Chicken Infectious Anaemia Virus
Karel A. Schat
from: Avian Virology: Current Research and Future Trends (Edited by: Siba K. Samal). Caister Academic Press, U.K. (2019) Pages: 249-282.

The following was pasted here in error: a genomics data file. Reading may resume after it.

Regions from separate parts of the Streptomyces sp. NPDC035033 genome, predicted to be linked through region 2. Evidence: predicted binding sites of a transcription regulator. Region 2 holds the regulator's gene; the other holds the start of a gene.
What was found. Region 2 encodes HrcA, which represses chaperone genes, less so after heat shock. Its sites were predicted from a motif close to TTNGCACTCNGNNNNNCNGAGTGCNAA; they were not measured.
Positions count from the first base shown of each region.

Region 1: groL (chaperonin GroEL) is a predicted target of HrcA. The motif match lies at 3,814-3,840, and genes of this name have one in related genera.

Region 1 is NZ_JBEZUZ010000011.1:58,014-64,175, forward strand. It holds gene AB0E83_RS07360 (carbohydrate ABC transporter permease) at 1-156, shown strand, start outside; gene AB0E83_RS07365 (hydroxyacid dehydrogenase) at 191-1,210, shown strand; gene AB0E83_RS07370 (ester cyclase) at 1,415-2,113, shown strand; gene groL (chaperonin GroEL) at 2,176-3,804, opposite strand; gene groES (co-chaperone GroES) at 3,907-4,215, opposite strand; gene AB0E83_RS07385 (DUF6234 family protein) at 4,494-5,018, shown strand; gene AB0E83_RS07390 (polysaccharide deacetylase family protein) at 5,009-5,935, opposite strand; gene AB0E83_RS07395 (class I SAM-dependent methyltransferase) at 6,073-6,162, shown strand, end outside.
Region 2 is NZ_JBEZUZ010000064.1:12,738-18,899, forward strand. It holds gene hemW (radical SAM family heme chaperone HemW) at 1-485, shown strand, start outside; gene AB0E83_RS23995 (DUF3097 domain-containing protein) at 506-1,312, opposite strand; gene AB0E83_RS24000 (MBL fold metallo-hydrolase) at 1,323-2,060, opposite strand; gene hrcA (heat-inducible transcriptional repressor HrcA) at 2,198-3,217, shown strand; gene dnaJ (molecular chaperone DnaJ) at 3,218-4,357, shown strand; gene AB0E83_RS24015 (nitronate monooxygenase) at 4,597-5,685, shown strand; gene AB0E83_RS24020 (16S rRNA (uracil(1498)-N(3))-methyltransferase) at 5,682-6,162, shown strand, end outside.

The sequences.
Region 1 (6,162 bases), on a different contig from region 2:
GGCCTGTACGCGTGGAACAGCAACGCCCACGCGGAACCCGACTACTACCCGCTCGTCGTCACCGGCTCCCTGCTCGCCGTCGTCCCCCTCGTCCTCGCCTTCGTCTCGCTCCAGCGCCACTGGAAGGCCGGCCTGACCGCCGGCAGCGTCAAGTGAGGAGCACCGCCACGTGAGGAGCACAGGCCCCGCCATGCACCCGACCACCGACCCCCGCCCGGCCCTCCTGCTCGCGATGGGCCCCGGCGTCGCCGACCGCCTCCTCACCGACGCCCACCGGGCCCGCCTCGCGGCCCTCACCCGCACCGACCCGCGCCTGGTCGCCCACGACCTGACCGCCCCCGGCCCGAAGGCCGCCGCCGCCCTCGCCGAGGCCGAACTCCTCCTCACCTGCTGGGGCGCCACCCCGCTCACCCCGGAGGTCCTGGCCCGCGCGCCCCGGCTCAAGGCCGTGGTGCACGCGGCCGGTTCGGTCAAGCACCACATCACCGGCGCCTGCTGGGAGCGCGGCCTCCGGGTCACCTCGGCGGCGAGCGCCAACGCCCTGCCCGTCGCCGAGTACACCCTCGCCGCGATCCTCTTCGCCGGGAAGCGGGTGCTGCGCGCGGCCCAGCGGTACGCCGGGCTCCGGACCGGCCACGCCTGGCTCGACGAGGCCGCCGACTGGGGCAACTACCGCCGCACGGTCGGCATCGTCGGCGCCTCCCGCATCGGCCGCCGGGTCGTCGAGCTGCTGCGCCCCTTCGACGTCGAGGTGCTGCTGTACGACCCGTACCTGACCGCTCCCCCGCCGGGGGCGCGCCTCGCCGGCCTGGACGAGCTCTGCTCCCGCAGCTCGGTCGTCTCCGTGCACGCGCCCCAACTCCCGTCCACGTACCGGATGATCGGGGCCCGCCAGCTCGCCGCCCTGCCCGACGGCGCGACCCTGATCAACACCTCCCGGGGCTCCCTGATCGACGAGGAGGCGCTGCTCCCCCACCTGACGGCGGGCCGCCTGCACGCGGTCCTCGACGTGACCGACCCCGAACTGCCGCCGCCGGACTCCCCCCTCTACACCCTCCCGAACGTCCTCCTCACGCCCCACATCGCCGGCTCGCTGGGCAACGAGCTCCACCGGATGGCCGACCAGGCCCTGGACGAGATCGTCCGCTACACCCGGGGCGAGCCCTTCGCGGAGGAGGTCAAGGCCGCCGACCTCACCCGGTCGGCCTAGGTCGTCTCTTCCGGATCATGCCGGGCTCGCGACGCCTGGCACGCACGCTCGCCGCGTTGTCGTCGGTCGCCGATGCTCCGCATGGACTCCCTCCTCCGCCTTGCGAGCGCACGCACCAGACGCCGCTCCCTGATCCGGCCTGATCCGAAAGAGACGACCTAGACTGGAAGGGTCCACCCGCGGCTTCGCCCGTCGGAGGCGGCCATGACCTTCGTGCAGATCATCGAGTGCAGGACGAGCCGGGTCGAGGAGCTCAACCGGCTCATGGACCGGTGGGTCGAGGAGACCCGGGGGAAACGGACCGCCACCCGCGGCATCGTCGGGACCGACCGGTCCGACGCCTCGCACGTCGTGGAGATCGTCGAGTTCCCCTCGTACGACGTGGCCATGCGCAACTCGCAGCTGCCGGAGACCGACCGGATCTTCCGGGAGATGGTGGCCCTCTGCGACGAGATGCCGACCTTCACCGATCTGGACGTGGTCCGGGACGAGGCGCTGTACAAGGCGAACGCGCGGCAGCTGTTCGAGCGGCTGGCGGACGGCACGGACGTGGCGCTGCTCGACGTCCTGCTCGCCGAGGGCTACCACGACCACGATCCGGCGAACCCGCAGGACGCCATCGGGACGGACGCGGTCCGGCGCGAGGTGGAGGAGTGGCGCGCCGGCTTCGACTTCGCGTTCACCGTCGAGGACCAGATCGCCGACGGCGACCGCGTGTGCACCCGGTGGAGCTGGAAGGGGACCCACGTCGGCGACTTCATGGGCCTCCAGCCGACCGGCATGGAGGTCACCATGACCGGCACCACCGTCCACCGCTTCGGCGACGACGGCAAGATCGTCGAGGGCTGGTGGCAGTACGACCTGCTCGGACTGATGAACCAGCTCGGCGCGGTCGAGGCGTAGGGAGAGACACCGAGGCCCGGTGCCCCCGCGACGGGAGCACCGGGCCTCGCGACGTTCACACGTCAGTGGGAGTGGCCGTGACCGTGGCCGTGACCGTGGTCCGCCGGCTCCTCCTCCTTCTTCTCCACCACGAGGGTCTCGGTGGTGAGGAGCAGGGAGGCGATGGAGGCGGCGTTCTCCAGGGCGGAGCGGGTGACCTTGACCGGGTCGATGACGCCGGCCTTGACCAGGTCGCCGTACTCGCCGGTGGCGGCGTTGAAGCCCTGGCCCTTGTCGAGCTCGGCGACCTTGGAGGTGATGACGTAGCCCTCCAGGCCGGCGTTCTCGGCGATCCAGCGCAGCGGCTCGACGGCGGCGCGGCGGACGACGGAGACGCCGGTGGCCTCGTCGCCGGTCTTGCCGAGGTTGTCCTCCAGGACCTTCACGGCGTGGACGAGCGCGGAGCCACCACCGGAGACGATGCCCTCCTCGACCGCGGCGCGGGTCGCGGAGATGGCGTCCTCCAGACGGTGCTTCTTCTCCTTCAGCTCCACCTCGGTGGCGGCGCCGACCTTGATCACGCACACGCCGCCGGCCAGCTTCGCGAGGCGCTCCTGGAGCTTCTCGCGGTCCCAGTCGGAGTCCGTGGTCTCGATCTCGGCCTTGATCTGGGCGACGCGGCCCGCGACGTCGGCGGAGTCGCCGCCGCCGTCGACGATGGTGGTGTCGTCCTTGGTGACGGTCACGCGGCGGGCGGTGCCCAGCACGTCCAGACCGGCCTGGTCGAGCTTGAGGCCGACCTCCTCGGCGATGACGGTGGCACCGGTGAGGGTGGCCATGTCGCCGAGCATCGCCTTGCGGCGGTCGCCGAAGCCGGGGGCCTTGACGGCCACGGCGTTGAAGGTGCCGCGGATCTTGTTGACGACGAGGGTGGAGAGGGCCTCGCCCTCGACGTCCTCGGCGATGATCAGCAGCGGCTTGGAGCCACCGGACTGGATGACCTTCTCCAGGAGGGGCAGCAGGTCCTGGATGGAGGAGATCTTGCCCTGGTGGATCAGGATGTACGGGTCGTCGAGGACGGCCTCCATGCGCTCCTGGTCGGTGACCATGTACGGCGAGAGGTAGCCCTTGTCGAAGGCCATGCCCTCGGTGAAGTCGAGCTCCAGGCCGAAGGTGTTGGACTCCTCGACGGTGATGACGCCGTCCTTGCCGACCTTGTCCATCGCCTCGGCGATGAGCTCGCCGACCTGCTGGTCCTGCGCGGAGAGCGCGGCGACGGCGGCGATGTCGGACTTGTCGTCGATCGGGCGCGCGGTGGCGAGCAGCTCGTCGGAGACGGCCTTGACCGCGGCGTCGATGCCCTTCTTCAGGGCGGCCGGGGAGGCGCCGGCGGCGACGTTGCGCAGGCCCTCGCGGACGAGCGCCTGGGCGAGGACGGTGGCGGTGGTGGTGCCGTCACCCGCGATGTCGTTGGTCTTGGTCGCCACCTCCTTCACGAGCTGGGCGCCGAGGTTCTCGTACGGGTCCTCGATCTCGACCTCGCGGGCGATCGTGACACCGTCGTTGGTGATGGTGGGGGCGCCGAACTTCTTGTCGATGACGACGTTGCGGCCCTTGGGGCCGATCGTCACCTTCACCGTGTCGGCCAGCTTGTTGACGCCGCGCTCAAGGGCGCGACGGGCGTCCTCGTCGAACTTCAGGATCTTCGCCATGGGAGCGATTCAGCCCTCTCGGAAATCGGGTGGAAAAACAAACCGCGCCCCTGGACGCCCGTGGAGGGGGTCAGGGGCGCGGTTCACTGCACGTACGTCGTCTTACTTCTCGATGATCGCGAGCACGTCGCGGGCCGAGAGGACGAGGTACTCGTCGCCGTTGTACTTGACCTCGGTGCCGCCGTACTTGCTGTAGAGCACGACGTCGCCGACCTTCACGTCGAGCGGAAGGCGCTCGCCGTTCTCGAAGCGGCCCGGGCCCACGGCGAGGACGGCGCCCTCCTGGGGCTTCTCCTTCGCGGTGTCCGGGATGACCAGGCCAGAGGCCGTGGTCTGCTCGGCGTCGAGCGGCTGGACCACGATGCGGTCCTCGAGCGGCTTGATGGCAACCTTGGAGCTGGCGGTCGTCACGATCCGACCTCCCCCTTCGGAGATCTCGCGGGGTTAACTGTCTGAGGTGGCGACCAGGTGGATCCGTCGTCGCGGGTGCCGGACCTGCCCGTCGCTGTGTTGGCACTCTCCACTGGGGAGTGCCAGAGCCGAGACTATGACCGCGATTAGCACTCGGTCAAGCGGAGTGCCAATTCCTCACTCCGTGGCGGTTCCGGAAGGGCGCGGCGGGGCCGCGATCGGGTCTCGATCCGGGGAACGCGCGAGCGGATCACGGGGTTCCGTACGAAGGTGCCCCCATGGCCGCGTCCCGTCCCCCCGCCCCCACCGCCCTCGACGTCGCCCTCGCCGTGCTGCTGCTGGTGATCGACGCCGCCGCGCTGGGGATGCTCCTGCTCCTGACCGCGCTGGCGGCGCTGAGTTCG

Chicken anaemia virus (CAV) is the only member of the genus Gyrovirus of the family Anelloviridae. It has a single-stranded, covalently linked circular DNA genome of 2.3 kb coding for three viral proteins (VP). VP1 forms the capsid and is the only protein in the virus particles. VP2 has multiple functions, which are essential for the formation of the virus particles. VP3 causes apoptosis in vitro and in vivo. VP3, also known as Apoptin, is investigated as a potential anticancer treatment for human tumors. The promoter/enhancer region resembles oestrogen response elements and transcription can be activated by oestrogen and repressed by chicken ovalbumin upstream promoter transcription factor 1. Viral DNA can remain present in the gonads of chickens with or without virus-neutralizing (VN) antibodies. Transfer of viral DNA through the embryo can occur independently of the presence of VN antibodies. Infection of 1-day-old chicks without maternal antibodies causes apoptosis of the haematopoietic cells in the bone marrow and thymocytes in the thymus cortex causing anemia and immunosuppression. Infection after 2 to 3 weeks of age does not cause clinical disease but may cause subclinical immunosuppression. Vaccination of pullets between 9 and 15 weeks of age prevents clinical disease in newly hatched chickens by the transfer of maternal antibodies read more ...